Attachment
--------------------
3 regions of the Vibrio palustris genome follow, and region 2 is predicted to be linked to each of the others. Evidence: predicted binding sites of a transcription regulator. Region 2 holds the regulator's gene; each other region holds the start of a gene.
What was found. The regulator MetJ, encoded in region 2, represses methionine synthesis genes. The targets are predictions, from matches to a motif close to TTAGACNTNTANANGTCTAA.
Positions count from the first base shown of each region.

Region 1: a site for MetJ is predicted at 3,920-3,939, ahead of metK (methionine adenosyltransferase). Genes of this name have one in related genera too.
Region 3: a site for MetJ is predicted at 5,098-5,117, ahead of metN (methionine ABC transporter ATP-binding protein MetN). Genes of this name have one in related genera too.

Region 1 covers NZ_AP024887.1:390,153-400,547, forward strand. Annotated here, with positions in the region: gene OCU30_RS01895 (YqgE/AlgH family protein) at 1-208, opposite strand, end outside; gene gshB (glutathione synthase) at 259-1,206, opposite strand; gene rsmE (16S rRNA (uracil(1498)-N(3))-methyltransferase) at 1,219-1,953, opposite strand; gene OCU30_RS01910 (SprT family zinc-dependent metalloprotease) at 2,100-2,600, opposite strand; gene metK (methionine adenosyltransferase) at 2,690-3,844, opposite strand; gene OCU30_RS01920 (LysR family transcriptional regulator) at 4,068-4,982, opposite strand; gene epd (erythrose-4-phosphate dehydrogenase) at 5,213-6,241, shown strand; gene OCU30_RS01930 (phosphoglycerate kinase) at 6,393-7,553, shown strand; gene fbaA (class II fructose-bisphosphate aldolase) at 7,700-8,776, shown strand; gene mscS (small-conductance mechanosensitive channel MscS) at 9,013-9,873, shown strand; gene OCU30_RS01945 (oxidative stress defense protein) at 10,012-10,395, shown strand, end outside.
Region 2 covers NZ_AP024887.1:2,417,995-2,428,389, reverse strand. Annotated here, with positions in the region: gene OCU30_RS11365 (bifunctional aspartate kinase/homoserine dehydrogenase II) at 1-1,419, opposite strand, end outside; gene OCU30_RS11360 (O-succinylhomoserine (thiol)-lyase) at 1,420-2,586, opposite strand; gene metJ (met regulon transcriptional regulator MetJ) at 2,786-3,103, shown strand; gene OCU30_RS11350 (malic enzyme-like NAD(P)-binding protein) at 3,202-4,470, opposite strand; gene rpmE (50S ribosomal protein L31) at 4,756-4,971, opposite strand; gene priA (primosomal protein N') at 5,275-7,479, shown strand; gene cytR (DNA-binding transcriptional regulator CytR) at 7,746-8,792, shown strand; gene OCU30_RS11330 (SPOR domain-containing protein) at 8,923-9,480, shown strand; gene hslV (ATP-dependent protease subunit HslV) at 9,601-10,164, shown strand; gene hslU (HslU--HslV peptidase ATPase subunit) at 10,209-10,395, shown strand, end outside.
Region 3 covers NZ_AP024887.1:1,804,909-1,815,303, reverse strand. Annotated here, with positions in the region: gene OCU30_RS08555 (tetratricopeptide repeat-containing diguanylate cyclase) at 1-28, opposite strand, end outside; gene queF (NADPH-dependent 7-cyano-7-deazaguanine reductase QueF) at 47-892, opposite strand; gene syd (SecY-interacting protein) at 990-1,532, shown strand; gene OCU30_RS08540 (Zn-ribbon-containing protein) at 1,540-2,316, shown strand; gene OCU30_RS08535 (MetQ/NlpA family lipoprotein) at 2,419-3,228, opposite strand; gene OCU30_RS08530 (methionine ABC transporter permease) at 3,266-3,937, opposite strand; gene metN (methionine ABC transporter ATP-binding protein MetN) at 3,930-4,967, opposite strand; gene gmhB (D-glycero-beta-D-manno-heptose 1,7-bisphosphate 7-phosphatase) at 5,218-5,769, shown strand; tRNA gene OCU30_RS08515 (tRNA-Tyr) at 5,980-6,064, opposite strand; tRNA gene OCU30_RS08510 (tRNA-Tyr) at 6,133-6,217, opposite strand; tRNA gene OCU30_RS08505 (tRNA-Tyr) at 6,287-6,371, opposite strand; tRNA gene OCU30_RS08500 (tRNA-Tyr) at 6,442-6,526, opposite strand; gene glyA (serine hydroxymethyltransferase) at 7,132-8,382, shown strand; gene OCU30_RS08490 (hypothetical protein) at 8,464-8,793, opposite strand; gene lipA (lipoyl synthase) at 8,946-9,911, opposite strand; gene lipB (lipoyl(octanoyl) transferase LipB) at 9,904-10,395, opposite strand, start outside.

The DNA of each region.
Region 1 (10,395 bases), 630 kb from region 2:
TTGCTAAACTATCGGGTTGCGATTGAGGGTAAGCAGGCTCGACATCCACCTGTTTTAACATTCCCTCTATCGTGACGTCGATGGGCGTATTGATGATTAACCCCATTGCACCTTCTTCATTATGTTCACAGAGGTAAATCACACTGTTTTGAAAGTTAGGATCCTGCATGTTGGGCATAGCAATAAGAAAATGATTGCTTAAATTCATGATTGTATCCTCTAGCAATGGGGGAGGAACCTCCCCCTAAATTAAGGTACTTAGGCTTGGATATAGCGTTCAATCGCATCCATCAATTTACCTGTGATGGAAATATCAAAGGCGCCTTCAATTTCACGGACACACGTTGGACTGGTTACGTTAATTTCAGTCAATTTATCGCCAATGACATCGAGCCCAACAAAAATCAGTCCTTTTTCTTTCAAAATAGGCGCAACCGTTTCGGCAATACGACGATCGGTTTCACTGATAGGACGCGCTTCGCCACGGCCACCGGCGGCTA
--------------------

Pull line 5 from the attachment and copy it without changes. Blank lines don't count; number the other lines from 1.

Region 3: a site for MetJ is predicted at 5,098-5,117, ahead of metN (methionine ABC transporter ATP-binding protein MetN). Genes of this name have one in related genera too.